This is Rod Melancon’s fourth album, produced by Adrian Quesada and Will Walden and recorded in Austin Texas. Prepare to be astounded and moved by music that growls at you from The South. The title track is spoken by Rod against a haunting drum, cymbal, and Will Walden’s guitar. Vivid memories of his own childhood in Louisiana: “the Mermentau River,” “the old grey faded house,” and a man with PTSD, “walking back and forth in a daze,” as it turns out, a damaged veteran of the Vietnam war whose confused mind was still “far off in the burning villages of Pinkville.” A shocking episode of the War, the My Lai Massacre (March 1968) was called Pinkville by the American soldiers there. Rod’s introduction to the album captures and entrances the listener completely, and this sense of purpose holds true to the last track.
This then is an American collection of history, places and people. The second track, written by Tom Waits, and sounding just like him, continues, and firmly reinforces this tradition. There is the use of American iconography: a reference to an “Olds 88,” an acknowledgement to authority, “My Parole officer will be proud of me.” And memorable statements of masculinity: “I got hair on my chest…” Rod is continuing a strong tradition!
Track 3, ‘Westgate’ is poised perfectly. Here is a standout, anthem-like, rocking, heart-swelling song that itemises and appreciates “The bottom drawer of the town I grew up in.” There are references, to “Lisa,” with her “Blue Oyster Cult t-shirt,” a conversation with “Officer Robicheaux,” and a movement in time, to 2004, sitting in a tank in Afghanistan and still “thinking of Lisa!” It can’t get much better than this, can it? Yes, it can. Just listen to Will Walden’s guitar at this point reinforcing the story being told!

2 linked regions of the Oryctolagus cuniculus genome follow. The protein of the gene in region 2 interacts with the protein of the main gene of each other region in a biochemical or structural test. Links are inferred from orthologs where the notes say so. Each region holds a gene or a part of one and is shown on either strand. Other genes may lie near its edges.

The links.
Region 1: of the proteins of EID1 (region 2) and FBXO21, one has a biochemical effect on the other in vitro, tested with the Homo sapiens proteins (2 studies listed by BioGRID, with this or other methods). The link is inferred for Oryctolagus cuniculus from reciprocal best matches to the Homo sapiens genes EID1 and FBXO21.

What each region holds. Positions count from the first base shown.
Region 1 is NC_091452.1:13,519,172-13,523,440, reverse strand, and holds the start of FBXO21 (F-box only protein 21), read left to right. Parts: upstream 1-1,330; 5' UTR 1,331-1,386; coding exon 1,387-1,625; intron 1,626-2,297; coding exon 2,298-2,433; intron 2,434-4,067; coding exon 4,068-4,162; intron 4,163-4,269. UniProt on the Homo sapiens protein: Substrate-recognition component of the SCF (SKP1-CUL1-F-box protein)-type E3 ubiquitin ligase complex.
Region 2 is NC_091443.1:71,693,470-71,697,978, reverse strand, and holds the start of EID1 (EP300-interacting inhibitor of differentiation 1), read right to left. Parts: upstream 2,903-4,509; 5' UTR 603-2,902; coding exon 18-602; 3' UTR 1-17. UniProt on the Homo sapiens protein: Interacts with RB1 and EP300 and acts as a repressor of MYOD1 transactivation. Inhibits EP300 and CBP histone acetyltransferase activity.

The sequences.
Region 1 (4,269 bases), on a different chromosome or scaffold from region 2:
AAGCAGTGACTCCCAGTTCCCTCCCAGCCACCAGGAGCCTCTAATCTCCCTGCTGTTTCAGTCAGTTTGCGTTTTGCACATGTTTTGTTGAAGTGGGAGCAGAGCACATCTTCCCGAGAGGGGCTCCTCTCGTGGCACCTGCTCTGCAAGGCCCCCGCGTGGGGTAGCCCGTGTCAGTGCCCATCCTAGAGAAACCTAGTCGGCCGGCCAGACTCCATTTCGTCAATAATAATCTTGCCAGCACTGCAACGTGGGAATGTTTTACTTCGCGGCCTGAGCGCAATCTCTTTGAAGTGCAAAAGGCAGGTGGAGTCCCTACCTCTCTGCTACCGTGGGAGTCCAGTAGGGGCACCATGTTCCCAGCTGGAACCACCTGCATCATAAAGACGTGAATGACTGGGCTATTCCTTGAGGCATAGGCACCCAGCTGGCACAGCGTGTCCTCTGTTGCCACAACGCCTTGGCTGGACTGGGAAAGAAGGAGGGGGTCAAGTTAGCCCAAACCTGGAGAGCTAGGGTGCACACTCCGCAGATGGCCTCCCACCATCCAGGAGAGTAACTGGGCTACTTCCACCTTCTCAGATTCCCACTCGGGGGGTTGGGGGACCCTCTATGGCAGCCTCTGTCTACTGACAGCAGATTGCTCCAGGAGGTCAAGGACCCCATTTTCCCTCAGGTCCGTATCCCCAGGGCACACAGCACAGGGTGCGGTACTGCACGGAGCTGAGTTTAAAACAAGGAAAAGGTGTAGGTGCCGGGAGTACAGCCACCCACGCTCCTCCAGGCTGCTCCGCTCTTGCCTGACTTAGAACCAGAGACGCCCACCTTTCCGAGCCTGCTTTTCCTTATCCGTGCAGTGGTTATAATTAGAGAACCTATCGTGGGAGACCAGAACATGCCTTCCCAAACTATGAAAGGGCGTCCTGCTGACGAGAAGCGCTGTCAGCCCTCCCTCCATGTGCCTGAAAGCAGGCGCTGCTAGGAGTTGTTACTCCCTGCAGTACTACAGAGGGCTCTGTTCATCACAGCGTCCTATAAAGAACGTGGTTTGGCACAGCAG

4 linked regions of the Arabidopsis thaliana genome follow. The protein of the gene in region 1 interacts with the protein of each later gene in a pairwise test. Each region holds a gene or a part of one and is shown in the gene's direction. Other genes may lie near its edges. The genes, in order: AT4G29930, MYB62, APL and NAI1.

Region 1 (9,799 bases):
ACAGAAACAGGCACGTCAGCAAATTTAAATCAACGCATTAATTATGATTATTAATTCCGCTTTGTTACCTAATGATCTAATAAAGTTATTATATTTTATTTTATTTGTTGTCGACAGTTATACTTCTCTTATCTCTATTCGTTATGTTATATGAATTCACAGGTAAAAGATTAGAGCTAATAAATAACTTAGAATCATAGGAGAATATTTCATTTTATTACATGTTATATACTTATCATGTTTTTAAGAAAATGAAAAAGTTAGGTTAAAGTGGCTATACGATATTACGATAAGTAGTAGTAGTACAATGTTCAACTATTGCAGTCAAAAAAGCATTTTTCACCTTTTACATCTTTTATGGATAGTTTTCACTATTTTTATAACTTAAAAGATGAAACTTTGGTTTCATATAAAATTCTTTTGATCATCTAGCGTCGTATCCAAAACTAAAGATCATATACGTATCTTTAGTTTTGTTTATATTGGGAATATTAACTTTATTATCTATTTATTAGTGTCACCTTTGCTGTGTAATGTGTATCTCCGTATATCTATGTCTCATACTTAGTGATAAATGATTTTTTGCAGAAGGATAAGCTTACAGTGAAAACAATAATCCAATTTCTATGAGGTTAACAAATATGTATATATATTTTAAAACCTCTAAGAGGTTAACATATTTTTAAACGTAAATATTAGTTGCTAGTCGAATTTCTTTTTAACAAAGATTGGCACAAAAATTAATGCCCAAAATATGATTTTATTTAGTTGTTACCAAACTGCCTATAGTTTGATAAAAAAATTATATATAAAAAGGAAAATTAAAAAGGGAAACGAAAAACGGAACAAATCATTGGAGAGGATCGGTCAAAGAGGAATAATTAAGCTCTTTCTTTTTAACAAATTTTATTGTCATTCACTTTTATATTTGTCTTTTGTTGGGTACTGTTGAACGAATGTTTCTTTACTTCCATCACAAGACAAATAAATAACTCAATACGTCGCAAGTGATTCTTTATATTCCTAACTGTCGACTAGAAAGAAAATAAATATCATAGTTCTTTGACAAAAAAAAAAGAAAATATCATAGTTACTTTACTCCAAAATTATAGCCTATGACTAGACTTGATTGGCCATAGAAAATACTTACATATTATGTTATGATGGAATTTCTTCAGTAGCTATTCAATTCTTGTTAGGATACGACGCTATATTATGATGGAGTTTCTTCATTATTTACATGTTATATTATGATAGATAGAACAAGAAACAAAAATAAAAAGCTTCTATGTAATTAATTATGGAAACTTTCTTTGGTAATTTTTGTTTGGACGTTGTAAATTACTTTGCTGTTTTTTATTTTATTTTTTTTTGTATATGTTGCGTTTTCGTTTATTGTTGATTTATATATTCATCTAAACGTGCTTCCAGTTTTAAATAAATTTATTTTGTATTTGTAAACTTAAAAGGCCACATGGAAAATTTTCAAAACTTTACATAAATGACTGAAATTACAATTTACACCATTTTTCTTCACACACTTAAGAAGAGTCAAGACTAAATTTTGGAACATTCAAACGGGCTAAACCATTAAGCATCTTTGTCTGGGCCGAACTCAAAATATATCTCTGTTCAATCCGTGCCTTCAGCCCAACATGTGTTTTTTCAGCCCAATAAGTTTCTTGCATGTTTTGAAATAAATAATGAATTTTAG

The fourth track, ‘Rehabilitation’, is a story of attempting to come to terms with life, and not succeeding. Rod is showing a deeper understanding that frightens the listener with the picture given of the end of the story: “I can still see his face/ When they broke down the door/ Just a ghostly white figure / Lifeless on the floor.” Memorable storytelling.
‘Corpus Christi Car Wash’ is a pointer to the enlightening variety of subject material within this collection. This episode, in fact, is the true story of Freddy Fender who once worked at a car wash in Corpus Christi, on the Gulf Coast,150 miles north of the Mexico border. In the song, Rod Melancon is quoting from Freddy: “Wasting my days and nights there,” and “Before the last teardrop falls!” Both title tracks of his.
The next track, ‘The Heartbreakers’ is dedicated to Tom Petty, telling the story of “the little white boy” with “long blonde hair and a big wide grin,” and refusing to believe it, when “Radio said Tom Petty was dead,” because, “like Rock ‘n’ Roll, Tom Petty will never die!”
‘Lord Knows’ is a Western story of tracking down the sheriff who killed his brother. The sheriff is found in Mexico and the tale ends with a shoot out where both men are killed! The inevitabilities of life are enveloped in the title and the ending: “The Bible read son, thou shalt not kill/ But for my family name/ Lord knows I will”.
And that’s this remarkable album’s theme really: what this life, and your world throws at you, and do the best you can. Take ‘Manic Depression’ -Upbeat, a reference to “Echo Park” in the scruffy Eastside of Los Angeles and feeling low there, meeting people, including “A blue haired girl” who was “toxic and mean,” “Got green eyes and a sense of self/ Pleased to meet you/This is my manic depression!”
Welcome to the world with up-tempo, impressive music. ‘57 Channels’ written by Bruce Springsteen is perfect here, buying a gun “in the blessed name of Elvis.” And the last track ‘Cobra’ really is a conclusion, dying of a gunshot in Mobile, Alabama deciding with Will Walden’s powerful guitar dominating, holding you: “Which is worse/ Dying slow or being born?”
Seldom is it that a listener is so enthralled by so much that America can put before you, and let you decide for yourself.